What Causes A Weather Front?

Bergeron classification system map of air masses: Continental (c), Maritime (m), Polar (P), Arctic/Antarctic (A), Monsoon (M), Equatorial (E), & Tropical (T).
Bergeron classification system map of air masses: Continental (c), Maritime (m), Polar (P), Arctic/Antarctic (A), Monsoon (M), Equatorial (E), & Tropical (T).


When there are two air masses which are characteristically different, their collision is often also the cause strong meteorological phenomena. When the two air masses of distinct moisture levels collide, then they usually give rise to a higher moisture level. According to the reports given by major weather analysts, it is said that when these weather fronts pass over a certain area, then it causes a change in weather and gives rise to such events as thunderstorms, tornadoes, and gusty winds. These air masses included in the weather front have features like humidity or the temperature, and their direction is guided by the wind in the form of "Jet streams, and even underlying mountains and other geological features can influence their paths as well.

Types of Weather Fronts

Following are the types of weather fronts which are formed by the characterized features of two air masses, and are categorized as:

  • Cold Fronts: These are caused by drops in temperature, and normally lie within a sharp surface trough. They produce sharper change in the weather and move up to two times more powerfully than the warm fronts in the air, causing rapidly developing thunderstorms. They come in association with the low-pressure area, and form a line of showers if enough moisture is present in the front.
  • Warm Fronts: The warm fronts especially lie within the broader troughs of low pressure than the cold fronts, though these move more slowly upwards in the area. Their locations are often also marked on meteorological maps with semicircular red lines in the direction of travel.
  • Occluded Front: When the cold front in the air takes over the warm front, this causes the dominance of the cooler air in the air mass. As it takes over the warm front, it gives rise to two forms of "occlusions" in the air, and these characterize the mature forms of the storm systems.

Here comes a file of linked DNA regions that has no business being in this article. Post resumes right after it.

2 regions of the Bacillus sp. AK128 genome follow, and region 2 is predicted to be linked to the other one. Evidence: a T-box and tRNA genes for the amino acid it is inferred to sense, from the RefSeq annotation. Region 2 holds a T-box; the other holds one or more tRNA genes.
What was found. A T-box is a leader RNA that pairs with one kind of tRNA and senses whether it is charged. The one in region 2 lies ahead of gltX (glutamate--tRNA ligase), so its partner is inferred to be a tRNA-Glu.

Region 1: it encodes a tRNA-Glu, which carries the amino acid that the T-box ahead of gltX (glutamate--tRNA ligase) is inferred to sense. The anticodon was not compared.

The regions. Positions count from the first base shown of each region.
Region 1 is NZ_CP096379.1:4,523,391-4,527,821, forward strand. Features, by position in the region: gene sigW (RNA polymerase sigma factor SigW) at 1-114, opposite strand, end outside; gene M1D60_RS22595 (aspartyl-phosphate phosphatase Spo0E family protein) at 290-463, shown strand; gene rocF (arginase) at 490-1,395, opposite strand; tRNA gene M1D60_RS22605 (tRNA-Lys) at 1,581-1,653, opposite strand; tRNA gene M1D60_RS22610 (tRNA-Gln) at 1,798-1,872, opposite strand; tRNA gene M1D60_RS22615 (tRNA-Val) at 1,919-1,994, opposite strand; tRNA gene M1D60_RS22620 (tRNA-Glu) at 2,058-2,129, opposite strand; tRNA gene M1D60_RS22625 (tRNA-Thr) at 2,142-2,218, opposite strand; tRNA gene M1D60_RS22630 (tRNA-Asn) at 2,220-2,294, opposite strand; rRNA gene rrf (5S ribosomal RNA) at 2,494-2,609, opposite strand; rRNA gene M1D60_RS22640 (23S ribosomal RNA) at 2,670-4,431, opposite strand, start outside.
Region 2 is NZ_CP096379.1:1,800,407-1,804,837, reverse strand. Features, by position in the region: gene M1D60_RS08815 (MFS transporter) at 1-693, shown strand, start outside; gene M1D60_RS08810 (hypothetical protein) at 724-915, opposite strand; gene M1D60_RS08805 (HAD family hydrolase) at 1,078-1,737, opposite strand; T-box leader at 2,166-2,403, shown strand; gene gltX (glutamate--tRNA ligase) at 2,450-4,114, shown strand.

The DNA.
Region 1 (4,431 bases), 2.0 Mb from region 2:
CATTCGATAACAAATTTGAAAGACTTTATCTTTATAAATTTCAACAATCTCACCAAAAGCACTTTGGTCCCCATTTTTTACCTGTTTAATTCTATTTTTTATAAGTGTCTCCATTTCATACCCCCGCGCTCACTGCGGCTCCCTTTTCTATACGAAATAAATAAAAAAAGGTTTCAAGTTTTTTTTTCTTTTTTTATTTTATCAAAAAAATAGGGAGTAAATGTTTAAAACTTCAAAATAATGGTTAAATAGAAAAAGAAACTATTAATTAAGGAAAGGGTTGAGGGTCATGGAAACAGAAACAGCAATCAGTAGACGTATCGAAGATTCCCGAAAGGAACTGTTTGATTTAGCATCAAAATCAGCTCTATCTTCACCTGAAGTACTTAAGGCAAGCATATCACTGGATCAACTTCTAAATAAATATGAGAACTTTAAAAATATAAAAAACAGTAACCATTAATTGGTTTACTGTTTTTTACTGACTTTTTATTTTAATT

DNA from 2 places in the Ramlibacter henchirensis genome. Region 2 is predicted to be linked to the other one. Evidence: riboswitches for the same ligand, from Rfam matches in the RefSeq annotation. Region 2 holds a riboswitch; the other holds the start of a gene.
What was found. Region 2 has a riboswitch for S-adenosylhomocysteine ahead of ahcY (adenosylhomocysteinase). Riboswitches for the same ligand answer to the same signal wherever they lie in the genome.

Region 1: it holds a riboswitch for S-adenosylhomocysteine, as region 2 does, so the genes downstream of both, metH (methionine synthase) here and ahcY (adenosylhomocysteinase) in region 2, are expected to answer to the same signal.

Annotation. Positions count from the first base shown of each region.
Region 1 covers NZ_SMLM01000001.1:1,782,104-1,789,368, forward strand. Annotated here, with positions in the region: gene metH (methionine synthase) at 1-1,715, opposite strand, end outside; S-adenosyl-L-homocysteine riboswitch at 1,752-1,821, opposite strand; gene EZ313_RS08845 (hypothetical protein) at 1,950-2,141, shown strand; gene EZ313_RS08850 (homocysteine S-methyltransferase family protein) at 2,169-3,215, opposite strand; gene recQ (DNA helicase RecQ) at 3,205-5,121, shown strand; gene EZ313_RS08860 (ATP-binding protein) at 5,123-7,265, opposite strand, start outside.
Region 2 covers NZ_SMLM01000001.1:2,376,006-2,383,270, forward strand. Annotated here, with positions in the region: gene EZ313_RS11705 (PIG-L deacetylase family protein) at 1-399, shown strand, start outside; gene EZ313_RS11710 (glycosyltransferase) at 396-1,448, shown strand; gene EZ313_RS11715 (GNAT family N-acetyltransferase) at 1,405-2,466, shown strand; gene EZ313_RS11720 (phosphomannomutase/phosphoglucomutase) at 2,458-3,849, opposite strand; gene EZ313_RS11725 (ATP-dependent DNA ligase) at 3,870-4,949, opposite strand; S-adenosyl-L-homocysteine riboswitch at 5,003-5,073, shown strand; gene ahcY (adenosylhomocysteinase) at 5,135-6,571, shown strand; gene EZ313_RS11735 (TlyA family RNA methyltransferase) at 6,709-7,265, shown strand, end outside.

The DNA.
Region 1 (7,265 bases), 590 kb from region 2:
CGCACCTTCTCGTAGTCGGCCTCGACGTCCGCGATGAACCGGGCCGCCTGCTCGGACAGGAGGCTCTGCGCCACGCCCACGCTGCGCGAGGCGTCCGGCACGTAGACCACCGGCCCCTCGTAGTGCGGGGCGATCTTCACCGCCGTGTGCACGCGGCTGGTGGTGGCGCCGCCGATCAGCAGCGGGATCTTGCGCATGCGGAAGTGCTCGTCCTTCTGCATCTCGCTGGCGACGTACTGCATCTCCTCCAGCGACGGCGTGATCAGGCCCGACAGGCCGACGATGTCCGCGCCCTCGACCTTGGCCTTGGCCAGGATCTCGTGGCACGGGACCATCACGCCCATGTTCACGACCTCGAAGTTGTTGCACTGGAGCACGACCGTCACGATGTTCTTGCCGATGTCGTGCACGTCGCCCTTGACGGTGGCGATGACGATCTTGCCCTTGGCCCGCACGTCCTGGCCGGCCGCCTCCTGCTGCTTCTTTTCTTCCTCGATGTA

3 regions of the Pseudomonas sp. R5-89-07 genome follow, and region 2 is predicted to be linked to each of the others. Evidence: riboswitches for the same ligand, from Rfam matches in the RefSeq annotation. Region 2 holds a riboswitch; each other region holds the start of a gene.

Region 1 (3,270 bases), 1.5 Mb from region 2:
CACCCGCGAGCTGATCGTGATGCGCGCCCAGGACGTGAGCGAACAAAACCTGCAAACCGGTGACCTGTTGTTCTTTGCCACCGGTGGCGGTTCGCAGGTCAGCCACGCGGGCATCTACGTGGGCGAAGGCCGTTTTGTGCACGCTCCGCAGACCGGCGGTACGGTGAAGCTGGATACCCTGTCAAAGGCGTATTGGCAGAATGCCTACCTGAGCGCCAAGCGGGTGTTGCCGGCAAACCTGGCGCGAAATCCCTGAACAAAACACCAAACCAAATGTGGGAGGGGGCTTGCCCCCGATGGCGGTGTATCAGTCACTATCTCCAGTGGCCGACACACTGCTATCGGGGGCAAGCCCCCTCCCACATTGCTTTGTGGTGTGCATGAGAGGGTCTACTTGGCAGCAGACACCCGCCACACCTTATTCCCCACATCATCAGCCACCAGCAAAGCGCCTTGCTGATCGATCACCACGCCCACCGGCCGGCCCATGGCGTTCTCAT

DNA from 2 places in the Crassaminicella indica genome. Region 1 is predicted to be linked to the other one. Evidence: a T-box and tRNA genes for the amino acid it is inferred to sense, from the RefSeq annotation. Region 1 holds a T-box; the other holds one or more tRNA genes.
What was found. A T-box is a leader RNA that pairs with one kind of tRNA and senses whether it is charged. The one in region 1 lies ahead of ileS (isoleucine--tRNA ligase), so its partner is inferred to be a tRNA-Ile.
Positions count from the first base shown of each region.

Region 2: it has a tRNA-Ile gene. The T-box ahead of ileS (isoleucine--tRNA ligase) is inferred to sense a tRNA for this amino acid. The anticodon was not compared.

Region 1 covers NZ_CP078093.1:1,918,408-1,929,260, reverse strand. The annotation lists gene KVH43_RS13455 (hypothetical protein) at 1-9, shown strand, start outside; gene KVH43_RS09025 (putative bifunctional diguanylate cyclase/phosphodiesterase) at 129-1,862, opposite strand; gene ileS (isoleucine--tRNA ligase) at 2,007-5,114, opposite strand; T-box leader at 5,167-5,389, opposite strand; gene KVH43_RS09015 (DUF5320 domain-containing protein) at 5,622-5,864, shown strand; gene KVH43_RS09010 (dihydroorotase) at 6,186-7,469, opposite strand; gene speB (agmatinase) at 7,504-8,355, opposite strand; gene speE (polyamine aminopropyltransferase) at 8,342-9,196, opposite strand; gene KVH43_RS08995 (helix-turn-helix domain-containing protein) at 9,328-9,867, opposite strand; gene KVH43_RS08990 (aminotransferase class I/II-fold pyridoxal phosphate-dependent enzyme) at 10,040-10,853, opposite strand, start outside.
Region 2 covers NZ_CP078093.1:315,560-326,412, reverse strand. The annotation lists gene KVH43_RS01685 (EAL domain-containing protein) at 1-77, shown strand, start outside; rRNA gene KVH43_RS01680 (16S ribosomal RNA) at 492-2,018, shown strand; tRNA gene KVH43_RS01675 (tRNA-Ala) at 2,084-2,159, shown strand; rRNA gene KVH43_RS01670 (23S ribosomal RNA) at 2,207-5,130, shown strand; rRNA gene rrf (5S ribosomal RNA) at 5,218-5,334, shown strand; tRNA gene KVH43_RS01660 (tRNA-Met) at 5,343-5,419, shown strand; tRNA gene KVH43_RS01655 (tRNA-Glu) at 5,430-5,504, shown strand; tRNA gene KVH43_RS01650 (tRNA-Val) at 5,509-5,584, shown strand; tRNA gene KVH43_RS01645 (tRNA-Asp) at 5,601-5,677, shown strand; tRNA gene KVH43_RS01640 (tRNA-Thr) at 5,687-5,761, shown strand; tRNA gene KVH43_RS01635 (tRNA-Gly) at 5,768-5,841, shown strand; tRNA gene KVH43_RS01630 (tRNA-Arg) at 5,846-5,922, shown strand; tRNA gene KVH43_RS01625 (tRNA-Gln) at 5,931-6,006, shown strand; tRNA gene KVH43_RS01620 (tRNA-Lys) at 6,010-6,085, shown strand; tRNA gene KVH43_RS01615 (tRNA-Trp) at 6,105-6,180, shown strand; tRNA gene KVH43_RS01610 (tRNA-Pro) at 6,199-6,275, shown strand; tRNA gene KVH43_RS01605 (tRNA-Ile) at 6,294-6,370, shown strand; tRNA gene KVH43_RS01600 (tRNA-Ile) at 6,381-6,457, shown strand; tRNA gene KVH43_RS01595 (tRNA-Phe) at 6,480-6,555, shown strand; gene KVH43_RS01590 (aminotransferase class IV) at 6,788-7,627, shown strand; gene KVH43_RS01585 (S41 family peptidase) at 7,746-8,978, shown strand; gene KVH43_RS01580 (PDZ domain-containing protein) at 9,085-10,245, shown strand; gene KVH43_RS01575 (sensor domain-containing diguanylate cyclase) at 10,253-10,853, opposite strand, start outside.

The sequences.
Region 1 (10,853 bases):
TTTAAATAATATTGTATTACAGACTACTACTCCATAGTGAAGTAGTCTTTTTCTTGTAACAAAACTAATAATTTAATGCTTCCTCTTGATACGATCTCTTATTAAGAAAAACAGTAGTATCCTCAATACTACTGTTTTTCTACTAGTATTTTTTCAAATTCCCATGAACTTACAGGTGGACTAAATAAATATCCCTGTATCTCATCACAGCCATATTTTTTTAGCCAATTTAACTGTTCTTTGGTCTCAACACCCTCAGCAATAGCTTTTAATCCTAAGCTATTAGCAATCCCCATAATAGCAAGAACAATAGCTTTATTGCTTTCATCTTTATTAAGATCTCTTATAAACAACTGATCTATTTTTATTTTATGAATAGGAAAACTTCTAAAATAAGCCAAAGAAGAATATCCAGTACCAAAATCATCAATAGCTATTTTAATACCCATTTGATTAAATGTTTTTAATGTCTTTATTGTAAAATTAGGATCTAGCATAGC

• Stationary Front: This is actually a non-moving kind of boundary between two different air masses, and remains in the same area for most of the time. A wide variety of weather is found along this area, and is visible in the form of clouds or precipitation. When these fronts are formed into smaller zones, they come to be known as "shear lines".

Movements of Weather Fronts

The movement of weather fronts is guided by the winds moving them aloft, within which can be noticed the fact that usually the cold and occluded fronts move into the northwest to southeast direction, while warm fronts move from the southwest to the northeast direction in the Northern Hemisphere. Usually, however, this is effectively the opposite in the Southern hemisphere. The weather fronts' movement is generally caused by the gradient front, or through the Coriolis Effect.

Effect of Fronts on Weather

These weather fronts impose a significant level of control on the weather conditions when they advance forward towards each other and, in some cases, will collide and then form violent storm conditions as a result. It is seen that these thunderstorms are most unusual, as the cold front makes the warm air pushed upwards. If there is any moisture present in the air, then it leads to the formation of the clouds.


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